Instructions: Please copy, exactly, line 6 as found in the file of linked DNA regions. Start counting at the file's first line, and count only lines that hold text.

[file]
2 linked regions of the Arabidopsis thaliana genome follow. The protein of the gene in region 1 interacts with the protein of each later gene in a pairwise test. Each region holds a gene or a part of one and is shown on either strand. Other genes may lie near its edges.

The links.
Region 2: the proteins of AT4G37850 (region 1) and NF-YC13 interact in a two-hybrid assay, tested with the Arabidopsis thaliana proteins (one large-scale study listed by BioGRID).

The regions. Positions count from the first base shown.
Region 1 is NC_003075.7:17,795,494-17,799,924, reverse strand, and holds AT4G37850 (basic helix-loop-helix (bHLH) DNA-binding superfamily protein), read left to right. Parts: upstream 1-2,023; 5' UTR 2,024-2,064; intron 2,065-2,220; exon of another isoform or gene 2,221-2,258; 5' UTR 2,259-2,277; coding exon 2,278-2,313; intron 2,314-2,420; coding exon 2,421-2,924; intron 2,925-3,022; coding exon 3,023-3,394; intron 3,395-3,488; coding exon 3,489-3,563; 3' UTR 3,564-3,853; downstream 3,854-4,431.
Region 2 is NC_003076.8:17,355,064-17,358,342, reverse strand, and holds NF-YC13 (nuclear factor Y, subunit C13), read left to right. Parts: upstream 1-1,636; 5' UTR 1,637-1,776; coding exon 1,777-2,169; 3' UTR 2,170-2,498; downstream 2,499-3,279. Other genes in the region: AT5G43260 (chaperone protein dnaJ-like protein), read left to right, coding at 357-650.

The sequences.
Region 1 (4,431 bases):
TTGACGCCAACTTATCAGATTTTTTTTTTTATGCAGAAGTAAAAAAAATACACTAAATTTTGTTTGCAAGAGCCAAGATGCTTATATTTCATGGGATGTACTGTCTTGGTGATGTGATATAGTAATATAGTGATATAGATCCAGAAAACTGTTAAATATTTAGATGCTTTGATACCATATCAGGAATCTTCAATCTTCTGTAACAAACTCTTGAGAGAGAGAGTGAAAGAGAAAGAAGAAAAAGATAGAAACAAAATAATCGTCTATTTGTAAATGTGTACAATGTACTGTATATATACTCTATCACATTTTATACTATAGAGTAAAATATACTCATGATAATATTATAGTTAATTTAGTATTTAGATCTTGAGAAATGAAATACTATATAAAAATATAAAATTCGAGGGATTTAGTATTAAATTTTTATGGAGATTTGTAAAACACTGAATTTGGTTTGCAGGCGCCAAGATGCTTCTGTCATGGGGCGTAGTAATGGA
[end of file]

Region 2 is NC_003076.8:17,355,064-17,358,342, reverse strand, and holds NF-YC13 (nuclear factor Y, subunit C13), read left to right. Parts: upstream 1-1,636; 5' UTR 1,637-1,776; coding exon 1,777-2,169; 3' UTR 2,170-2,498; downstream 2,499-3,279. Other genes in the region: AT5G43260 (chaperone protein dnaJ-like protein), read left to right, coding at 357-650.